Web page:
By the time we walked through town to get to our AirBnB on the edge of gorgeous park Ørstedsparken, jumped up and down on the bed and freshened up a little, our Pret breakfast was beginning to fade into the background and we had our hearts set on some lunch. We stumbled across Torvehallerne, which blew our tiny foodie minds.

Torvehallerne Champagne





While there were plenty of options at this bustling food market, the choice was pretty easy for us. We wiled away our lunchtime tucking into the incredible smorgasboard open sandwiches, watching fresh ones made in front of us by busy hands, and pondered our next move. Of course, we gave the market’s two halls a thorough browse first, and picked up an epic dessert to take on our travels with us.


Afternoon in Copenhagen

We took our peanut butter chocolate slice for a walk round the parks. Exploring the parks and architecture of this city, it’s easy to see Copenhagen’s beauty, even in grizzly weather.








We wandered the parks, got upfront with the lions and marvelled at the regal, smooth style of the buidlings (and the people!). Come mid afternoon, both Jonathan and I were pooped, and being the grannies we are, retreated to our AirBnB for a mid-arvo nap.

Evening in Copenhagen

Feeling like we had a whole extra day in Denmark, we jumped out of our nap and straight into our finest walking shoes to see the city by night. We’d heard so much about the famous Tivoli Gardens, so donned our umbrella (which was suitably useless, I abandoned it after a particularly bolshy gust of wind) and head to one of the oldest active fairgrounds in the world.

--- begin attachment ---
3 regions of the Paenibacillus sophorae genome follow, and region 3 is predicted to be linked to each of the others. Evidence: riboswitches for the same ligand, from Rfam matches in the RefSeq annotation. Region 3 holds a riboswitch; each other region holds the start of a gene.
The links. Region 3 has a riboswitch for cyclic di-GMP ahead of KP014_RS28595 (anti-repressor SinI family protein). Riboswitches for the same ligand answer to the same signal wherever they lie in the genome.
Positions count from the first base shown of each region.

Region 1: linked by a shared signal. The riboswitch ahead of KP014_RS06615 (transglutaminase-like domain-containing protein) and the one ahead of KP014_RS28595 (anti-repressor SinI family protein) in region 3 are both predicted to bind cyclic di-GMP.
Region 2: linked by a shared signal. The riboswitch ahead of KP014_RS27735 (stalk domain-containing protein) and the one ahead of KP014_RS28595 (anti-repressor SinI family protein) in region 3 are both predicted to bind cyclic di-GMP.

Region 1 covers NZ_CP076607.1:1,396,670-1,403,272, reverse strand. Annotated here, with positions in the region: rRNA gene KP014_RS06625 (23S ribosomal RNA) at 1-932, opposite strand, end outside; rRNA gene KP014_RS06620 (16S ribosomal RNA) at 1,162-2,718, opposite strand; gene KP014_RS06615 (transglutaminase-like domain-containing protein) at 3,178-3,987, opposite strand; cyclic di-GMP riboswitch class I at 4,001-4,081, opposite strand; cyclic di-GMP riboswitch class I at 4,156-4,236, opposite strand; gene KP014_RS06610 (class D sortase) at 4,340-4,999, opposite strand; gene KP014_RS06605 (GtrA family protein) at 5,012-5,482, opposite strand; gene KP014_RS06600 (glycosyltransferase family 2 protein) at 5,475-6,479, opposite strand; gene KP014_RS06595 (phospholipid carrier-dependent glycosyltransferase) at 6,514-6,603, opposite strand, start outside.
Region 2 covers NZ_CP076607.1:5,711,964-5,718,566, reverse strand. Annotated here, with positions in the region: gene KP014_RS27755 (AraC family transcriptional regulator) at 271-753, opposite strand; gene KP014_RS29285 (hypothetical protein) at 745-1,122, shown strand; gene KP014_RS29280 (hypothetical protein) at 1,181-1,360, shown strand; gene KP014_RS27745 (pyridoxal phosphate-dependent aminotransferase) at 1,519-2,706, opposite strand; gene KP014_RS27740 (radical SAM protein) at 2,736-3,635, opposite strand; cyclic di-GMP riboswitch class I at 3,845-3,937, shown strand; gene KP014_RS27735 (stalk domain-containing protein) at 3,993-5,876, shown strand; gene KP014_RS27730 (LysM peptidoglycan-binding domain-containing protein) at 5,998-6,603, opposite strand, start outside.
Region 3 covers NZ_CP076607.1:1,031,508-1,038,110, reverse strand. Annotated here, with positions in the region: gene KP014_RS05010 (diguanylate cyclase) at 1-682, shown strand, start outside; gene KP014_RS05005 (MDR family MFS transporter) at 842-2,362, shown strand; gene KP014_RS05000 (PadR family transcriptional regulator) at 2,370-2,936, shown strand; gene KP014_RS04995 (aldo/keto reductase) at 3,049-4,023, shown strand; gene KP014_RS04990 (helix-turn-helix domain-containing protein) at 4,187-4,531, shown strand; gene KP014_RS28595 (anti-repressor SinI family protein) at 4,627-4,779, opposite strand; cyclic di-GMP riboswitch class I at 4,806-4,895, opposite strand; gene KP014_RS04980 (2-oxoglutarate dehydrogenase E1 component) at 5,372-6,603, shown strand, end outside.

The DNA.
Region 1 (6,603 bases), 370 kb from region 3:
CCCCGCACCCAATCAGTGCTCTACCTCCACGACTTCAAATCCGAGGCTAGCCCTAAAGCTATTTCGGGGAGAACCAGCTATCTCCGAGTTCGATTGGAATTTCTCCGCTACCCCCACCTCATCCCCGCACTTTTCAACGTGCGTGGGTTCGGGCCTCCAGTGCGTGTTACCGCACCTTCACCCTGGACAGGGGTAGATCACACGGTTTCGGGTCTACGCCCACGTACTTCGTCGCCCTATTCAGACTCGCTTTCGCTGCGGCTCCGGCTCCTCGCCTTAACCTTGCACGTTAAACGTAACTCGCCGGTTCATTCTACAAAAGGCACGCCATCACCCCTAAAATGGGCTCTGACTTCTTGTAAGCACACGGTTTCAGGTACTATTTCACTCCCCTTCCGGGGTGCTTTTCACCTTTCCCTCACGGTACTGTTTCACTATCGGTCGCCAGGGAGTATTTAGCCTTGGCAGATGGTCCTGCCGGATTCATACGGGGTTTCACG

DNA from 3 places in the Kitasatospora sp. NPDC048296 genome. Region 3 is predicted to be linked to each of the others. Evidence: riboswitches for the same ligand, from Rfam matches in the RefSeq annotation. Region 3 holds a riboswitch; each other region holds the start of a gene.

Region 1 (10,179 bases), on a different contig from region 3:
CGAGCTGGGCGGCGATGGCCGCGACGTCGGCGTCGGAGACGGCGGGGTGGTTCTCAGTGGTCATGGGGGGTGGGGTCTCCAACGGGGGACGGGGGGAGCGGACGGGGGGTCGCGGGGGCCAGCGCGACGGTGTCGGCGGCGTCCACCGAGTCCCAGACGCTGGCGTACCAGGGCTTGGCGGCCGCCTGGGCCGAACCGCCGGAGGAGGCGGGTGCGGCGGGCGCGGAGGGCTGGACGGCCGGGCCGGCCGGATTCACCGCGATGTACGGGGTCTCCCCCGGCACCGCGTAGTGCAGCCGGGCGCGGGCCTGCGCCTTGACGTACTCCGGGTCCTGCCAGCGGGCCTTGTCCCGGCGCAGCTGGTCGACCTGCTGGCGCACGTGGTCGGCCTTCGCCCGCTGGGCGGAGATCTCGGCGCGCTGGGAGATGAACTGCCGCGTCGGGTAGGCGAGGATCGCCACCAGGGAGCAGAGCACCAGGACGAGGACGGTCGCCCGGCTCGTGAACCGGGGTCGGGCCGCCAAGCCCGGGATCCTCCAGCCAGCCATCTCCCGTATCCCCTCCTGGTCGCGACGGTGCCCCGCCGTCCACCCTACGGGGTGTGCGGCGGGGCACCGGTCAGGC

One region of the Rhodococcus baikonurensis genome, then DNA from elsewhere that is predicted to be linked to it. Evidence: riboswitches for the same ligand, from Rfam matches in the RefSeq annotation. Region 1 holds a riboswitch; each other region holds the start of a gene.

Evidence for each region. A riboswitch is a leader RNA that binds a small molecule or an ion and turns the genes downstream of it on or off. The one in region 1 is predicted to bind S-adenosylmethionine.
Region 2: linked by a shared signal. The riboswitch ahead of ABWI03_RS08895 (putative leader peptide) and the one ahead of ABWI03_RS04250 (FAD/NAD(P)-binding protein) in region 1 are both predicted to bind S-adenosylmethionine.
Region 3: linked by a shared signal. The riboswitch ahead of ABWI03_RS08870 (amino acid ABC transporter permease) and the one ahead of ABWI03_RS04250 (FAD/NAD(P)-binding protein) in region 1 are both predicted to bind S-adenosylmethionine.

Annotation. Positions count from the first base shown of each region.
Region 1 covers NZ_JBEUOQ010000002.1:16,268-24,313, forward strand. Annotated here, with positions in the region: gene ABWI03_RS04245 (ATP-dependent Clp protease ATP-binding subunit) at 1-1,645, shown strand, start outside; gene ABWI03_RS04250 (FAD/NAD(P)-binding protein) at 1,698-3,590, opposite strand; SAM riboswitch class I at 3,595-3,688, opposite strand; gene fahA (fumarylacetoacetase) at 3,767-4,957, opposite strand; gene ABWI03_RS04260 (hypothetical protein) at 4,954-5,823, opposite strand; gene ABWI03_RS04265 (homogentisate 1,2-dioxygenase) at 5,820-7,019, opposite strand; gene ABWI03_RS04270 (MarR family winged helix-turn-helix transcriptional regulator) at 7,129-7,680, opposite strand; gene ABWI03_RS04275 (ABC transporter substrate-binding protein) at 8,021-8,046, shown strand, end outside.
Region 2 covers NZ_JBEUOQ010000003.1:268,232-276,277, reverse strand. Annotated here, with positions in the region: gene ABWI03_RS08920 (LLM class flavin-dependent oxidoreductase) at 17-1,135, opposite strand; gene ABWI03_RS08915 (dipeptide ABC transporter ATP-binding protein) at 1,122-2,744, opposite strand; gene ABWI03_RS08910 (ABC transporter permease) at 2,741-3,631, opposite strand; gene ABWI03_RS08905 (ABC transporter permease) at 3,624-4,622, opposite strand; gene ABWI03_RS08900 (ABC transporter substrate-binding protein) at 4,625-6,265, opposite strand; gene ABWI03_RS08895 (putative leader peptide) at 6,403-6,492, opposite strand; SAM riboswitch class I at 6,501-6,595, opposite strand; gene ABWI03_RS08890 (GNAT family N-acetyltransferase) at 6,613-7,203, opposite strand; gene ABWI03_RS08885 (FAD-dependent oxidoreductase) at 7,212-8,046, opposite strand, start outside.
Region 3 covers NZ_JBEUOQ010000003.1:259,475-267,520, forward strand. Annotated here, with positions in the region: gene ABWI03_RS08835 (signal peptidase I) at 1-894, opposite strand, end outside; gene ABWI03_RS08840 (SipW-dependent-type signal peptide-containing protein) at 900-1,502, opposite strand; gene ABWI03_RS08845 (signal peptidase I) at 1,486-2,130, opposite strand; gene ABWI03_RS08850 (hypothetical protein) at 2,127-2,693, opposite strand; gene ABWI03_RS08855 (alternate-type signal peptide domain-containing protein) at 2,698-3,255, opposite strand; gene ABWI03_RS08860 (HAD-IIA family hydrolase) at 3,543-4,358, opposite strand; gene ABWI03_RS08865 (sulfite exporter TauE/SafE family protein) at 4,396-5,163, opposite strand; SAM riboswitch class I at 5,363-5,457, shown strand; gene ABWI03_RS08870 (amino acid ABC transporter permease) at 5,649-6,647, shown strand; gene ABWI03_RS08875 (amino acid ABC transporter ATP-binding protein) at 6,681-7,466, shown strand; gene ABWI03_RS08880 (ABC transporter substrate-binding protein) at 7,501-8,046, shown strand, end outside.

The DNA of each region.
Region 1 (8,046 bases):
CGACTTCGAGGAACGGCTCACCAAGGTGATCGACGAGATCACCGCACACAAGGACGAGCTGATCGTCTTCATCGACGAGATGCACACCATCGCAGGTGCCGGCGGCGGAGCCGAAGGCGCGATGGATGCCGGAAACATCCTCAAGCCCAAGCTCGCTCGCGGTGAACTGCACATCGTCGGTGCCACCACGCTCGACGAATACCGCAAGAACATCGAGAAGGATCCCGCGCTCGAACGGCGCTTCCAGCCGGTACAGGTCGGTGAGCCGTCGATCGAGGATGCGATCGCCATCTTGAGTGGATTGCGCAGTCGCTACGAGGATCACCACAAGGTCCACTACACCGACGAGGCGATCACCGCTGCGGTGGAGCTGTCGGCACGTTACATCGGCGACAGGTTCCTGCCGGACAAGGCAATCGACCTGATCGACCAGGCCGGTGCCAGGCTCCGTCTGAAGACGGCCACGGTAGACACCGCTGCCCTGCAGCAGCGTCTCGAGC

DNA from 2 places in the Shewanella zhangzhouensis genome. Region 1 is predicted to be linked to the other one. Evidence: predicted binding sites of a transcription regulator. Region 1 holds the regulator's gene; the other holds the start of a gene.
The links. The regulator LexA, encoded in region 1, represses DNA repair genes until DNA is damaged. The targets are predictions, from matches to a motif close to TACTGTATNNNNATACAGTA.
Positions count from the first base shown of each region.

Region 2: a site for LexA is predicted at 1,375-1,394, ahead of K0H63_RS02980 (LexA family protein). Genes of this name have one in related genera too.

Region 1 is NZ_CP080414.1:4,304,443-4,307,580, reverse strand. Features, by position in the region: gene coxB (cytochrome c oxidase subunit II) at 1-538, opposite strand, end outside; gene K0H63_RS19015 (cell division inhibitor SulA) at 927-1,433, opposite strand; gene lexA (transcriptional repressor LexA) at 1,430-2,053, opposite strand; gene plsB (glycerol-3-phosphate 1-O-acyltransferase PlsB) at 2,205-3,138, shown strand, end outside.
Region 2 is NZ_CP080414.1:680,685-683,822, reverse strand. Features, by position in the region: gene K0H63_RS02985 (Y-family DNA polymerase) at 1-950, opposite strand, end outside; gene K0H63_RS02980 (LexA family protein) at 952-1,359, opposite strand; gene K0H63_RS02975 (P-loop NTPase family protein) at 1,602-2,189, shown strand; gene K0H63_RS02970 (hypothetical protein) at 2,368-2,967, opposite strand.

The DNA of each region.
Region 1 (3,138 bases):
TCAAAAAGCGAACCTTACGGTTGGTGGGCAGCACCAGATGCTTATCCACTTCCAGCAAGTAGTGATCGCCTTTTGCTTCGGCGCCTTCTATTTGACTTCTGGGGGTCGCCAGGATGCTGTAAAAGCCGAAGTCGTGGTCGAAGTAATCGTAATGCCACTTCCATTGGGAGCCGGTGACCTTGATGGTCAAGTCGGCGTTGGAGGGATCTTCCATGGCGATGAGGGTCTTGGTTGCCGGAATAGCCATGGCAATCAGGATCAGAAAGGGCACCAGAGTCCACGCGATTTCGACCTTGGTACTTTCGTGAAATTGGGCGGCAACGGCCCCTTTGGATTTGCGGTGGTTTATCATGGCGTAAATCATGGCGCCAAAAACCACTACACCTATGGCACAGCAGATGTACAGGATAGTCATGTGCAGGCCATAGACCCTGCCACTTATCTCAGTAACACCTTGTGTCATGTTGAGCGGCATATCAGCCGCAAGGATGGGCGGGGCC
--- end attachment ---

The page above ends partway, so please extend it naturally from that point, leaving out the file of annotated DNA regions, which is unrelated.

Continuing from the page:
Tivoli Gardens are an absolute must if you’re visiting Copenhagen. In the earlier evening you could see very cute Danish familes gleefully spinning around in teacups, and towards the later evening they were replaced with swathes of teenagers and adults enjoying the screamer rides, many bars, and idyllic scenery. The famous Peacock theatre hosts a ballet with the slightly terrifying clown Pjerrot  which attracts big crowds, even in the rain. We didn’t go on any of the rides (it was raining- we were going for a nice meal afterwards and didn’t want to show up soaked wet through), but we had a good go on the traditional games- where, instead of winning me a teddy, like all films say he should, Jonathan won himself a toy motorbike. What even.

For dinner, we went to the highly rated TIGHT, where our waitress, Maria, was literally the best waitress ever. For once in my snap-happy life, I put my camera away and didn’t take a single snap- this is a holiday after all…

Read Day Two here: Views, Exhibits, Perfect Coffees and Long Lunches.